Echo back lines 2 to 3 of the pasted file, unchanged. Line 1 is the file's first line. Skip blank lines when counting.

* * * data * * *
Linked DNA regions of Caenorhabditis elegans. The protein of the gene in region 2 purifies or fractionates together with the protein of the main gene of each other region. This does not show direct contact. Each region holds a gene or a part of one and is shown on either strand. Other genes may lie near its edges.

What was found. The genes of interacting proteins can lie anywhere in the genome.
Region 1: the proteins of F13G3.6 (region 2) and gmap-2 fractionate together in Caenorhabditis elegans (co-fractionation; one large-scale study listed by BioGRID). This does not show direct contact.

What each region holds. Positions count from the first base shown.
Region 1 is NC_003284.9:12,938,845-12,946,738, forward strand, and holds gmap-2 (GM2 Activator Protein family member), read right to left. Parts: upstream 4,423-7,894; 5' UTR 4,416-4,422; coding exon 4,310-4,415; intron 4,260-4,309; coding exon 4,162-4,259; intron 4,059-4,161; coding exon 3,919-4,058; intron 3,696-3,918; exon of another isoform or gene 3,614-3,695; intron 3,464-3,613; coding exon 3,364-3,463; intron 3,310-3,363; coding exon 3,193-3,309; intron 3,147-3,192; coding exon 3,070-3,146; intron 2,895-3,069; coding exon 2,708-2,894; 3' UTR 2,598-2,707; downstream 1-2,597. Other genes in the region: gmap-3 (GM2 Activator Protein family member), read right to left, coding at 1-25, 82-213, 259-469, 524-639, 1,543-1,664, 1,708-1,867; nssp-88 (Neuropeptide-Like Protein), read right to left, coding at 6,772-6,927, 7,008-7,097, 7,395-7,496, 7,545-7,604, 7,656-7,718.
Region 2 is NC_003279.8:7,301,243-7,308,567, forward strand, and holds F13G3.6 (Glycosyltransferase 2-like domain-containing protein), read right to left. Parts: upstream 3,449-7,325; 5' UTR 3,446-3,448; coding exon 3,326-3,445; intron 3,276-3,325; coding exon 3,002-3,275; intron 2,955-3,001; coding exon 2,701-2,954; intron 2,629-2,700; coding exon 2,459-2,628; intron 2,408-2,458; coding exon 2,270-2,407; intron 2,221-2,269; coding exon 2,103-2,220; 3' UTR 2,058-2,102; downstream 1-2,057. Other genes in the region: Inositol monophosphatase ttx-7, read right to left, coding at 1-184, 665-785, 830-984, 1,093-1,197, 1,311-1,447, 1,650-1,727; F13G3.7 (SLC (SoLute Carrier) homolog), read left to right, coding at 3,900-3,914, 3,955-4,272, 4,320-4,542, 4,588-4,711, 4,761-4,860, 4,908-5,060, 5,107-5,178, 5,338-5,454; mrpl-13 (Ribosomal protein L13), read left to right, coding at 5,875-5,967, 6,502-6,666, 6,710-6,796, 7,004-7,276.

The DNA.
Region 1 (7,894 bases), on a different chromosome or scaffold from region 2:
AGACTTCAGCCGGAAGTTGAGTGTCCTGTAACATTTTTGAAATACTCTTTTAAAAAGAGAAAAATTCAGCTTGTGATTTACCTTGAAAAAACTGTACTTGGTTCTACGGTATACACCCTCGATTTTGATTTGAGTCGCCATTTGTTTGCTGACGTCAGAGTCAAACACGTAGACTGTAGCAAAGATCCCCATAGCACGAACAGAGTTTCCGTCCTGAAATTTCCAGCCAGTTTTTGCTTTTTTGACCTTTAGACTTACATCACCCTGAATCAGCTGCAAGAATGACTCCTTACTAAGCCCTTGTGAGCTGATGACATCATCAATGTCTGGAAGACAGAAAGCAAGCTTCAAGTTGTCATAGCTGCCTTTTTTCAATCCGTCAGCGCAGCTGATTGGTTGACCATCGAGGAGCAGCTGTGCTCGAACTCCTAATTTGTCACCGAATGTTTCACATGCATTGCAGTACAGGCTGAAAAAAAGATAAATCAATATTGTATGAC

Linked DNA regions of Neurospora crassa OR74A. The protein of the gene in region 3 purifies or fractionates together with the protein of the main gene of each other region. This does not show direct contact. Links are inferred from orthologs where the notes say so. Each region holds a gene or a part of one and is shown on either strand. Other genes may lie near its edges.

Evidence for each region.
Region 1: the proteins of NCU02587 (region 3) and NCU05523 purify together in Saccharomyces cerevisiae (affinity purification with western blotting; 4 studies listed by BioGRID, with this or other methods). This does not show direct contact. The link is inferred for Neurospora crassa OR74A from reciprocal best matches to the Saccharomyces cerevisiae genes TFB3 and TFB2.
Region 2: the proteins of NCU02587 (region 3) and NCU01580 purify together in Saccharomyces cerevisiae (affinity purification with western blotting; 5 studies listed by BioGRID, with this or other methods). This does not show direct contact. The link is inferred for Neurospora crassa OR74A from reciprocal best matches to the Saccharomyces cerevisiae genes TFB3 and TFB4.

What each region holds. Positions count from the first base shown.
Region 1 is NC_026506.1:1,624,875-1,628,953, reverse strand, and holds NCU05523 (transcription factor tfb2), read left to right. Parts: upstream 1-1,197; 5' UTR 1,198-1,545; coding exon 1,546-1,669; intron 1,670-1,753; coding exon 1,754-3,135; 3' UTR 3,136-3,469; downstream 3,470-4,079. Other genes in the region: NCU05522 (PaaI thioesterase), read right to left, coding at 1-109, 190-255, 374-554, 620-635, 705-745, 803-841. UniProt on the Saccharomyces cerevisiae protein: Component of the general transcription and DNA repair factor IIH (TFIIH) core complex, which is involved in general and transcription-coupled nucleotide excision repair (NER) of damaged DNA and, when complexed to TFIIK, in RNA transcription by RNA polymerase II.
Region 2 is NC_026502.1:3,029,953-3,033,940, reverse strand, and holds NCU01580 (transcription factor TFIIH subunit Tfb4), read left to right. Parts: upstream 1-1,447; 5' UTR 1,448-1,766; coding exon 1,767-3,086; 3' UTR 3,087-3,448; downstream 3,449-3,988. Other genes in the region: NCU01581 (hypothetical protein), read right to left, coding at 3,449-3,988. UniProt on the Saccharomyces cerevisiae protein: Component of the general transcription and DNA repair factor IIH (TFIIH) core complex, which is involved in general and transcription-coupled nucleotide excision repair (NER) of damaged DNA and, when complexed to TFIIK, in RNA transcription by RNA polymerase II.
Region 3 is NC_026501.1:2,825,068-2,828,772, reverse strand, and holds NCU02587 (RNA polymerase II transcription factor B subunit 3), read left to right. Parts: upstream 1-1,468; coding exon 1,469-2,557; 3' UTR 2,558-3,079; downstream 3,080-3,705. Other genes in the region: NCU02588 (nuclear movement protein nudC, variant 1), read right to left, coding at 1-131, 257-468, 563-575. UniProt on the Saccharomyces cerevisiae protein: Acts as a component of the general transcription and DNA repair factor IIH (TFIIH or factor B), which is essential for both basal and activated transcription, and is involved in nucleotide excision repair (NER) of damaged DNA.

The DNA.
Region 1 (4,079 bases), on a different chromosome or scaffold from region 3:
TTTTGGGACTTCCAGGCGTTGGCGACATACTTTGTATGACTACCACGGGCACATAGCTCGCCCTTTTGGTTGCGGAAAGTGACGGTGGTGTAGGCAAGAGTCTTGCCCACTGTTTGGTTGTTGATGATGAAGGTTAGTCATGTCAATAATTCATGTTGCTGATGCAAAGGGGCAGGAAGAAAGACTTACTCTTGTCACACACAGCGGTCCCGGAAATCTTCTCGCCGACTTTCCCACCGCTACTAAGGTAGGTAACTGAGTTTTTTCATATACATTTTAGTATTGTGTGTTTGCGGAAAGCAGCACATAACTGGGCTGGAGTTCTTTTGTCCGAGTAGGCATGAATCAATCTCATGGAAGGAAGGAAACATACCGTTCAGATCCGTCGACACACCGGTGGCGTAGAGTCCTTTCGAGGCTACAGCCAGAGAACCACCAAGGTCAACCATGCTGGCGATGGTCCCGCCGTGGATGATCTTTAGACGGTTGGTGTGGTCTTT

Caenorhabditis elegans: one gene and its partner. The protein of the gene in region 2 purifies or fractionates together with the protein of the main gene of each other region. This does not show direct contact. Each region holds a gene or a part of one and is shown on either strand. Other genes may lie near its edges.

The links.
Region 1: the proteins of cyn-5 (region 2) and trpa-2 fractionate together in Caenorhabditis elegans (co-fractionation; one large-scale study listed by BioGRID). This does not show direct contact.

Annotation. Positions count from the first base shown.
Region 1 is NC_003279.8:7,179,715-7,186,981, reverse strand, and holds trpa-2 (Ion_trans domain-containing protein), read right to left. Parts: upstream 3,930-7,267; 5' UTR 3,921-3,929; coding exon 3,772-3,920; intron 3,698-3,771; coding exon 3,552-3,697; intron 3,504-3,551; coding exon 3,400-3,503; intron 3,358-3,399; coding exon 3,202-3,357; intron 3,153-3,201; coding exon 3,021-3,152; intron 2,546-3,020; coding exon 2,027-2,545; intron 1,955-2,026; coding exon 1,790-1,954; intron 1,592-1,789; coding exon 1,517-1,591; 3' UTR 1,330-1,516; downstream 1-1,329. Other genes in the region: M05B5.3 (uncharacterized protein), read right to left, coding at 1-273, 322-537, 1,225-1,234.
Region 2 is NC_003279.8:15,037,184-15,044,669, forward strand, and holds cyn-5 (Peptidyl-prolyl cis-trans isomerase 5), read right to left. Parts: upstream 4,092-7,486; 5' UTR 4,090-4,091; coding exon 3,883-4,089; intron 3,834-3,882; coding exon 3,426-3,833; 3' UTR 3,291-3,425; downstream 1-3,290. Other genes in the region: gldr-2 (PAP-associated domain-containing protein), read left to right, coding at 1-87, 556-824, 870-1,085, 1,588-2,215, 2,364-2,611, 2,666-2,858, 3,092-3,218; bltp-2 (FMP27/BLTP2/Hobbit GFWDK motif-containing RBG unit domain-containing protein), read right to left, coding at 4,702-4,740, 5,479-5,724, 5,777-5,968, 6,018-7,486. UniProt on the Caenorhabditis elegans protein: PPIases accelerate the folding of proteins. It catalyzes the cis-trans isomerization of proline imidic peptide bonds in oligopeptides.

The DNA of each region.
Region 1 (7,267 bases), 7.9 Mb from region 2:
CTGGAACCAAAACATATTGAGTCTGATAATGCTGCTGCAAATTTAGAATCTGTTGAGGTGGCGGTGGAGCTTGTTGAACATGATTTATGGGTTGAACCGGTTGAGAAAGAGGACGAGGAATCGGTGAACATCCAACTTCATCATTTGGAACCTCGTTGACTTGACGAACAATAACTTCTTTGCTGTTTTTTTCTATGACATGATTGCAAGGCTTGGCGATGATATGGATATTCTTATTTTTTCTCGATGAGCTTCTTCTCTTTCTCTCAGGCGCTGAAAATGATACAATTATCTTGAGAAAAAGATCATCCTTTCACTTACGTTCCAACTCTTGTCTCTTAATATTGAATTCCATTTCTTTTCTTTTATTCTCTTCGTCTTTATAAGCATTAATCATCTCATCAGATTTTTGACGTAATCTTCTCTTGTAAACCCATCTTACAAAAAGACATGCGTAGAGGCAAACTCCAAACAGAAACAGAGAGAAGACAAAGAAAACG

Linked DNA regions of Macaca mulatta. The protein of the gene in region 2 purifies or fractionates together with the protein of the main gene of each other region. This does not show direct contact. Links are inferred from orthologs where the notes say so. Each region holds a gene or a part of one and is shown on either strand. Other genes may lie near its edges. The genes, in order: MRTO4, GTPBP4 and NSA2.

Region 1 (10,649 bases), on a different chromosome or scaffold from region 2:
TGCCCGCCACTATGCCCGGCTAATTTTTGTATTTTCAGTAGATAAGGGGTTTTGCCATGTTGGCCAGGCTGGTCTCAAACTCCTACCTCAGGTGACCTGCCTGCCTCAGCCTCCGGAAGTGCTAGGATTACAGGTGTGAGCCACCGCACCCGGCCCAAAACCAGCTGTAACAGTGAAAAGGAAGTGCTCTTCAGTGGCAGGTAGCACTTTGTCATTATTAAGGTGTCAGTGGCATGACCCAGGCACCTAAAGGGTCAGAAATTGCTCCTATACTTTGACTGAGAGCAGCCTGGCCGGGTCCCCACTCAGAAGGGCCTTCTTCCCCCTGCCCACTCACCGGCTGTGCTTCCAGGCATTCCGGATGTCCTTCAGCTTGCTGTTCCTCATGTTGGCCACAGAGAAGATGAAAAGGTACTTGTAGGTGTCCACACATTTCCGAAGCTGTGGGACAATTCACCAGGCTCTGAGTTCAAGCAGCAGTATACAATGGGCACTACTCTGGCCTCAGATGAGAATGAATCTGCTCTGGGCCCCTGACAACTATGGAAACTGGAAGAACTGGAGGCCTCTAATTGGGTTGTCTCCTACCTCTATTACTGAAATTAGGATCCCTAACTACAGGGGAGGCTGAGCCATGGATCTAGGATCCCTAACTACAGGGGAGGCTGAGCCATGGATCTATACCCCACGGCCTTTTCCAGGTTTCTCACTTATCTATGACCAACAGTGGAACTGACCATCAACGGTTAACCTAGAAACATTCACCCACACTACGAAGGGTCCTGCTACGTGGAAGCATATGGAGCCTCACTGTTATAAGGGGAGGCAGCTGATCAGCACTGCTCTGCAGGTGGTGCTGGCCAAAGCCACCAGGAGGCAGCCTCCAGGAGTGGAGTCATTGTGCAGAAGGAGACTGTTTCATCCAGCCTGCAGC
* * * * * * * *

What was found. The genes of interacting proteins can lie anywhere in the genome.
Region 1: the proteins of F13G3.6 (region 2) and gmap-2 fractionate together in Caenorhabditis elegans (co-fractionation; one large-scale study listed by BioGRID). This does not show direct contact.